Three major themes are seen in this struggle. One of them is the incredible advantage that the Spaniards technology gave them over the Aztecs. A second major theme is the greed that fueled the conquests in the New World. The last major theme was the effect of the political divisions and rivalries within Montezuma’s Central American Kingdom. As this historical event progressed each one of these themes began to intertwine until they became an almost unstoppable force.
The reformation forced the church to respond or disintegrate into oblivion in the wake of the reformation. The Catholic Church's response to the reformation was the Council of Trent. The Council of Trent set a clear dividing line between the two factions of Christianity by clearly defining the Catholic Doctrines. Protestantism varied greatly from Catholicism with regards to its doctrines, the way Protestantism spread, and the way that... ... middle of paper ... ...ambitions. The people that Catholicism were the majority of the Catholic clergy, (for obvious reasons), traditionalist, and superstitious people.
It all started with the Spanish conquest against the Aztec Empire in 1518. Hernan Cortes, a Spanish explorer, and 600 of his soldiers set sail for Mexico, where he hoped to find great riches and land he could claim for Spain. They invaded Tenochtitlan, the capital of the Aztec Empire and were surprisingly, warmly and graciously welcomed with open arms by the Aztecs and their leader, Montezuma II. The Spanish were treated like royalty because the Aztecs believed they were gods. The Aztecs were completely unaware that the Spanish were there to steal riches because the Aztec Empire was at the peak of its rich and glorious culture.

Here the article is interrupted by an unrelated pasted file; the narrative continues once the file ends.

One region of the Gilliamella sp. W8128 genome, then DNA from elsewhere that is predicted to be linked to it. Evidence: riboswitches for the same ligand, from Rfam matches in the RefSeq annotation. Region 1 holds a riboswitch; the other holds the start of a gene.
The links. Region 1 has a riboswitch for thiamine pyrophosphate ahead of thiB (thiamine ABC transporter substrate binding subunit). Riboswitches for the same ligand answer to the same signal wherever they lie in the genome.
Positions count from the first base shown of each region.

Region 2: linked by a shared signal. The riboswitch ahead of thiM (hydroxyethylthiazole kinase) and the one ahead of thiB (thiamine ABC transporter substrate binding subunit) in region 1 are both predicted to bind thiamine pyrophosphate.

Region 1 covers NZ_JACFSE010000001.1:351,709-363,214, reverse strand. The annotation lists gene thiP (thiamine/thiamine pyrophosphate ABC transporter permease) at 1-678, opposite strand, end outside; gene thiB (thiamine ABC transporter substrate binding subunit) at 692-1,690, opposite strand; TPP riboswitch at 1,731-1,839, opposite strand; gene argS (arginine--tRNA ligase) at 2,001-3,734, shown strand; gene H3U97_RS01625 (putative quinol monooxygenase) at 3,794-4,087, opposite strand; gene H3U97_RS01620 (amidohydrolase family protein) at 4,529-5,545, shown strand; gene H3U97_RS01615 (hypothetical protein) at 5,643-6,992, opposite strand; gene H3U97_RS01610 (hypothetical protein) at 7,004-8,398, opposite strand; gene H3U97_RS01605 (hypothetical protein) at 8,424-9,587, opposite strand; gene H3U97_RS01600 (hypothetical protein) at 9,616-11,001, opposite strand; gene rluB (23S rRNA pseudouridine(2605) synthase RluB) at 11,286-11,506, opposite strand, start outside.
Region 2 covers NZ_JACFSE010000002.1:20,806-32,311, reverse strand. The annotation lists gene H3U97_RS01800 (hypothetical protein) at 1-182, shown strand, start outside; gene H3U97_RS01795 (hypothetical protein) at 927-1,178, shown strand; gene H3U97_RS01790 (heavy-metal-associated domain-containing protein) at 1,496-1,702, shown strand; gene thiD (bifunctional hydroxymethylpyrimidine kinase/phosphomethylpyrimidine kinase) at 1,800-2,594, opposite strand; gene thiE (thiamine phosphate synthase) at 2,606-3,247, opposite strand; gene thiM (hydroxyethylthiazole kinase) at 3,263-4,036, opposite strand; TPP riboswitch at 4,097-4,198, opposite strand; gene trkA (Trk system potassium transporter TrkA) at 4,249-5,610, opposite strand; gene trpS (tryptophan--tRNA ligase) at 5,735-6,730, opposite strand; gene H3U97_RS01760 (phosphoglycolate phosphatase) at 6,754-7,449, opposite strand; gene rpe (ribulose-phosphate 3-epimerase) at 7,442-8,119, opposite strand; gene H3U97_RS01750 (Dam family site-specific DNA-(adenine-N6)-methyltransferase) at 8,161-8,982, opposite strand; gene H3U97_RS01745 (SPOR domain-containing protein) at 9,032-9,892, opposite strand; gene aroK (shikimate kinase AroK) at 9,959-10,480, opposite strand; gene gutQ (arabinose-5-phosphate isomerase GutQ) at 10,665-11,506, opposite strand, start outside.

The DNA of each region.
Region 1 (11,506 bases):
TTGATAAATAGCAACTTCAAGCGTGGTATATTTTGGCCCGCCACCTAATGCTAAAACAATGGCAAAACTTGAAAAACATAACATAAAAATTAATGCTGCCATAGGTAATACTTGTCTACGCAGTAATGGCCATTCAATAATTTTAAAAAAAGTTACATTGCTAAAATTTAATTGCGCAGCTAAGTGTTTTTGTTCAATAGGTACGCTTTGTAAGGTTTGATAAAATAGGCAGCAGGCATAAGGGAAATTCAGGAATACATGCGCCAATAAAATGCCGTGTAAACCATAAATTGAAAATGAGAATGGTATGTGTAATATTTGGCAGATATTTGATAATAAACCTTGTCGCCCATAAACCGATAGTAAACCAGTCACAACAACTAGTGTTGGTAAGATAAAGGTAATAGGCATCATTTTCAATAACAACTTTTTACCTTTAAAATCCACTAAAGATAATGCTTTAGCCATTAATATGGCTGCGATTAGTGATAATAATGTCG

Yet, they worshiped these gods in very violent ways through human sacrifice. Some civilizations killed younger children and some killed adults, ripping out their hearts and cutting off their heads. Life in Latin America before the Europeans arrived insinuated a paradox because they had an organized leadership and were spiritual, yet they caused mayhem through violence and war. Works Cited The Inca: The Great Inca Rebellion The Maya: Engineering an Empire The Aztec: Documentary: The Aztec Empire In Search of History The Olmec: Secrets of the Ancient Olmecs (Full Documentary) on You tube
Two of the biggest and greatest civilization in the Americas were the Aztecs and Incas. These two civilization were both said to be conquered by the Spanish, but it wasn’t just the Spanish who conquered them. These two civilizations both fell from a combination of a weak government, lack of technology, new disease introduced by the invaders, and not being prepared for the invaders. For many centuries the Aztec civilization revolved around a ideological, social, and political system in which expansion was the cornerstone. Expansion was the cornerstone of their whole civilization, because their religion requested that a large number of human sacrifices where to be made to the gods.
He may not have been the tallest person in the crowd, but he had the most will to achieve greatness. He is one of Spain's most influential, if not the most, conquistadors. His main accomplishment was the Spanish Conquest of Mexico. With about 600 men and 16 horses, Hernan Cortes landed on the Mexican coast in search of gold. From local inhabitants, he heard of a great and he had heard of a great and wealthy civilization farther inland.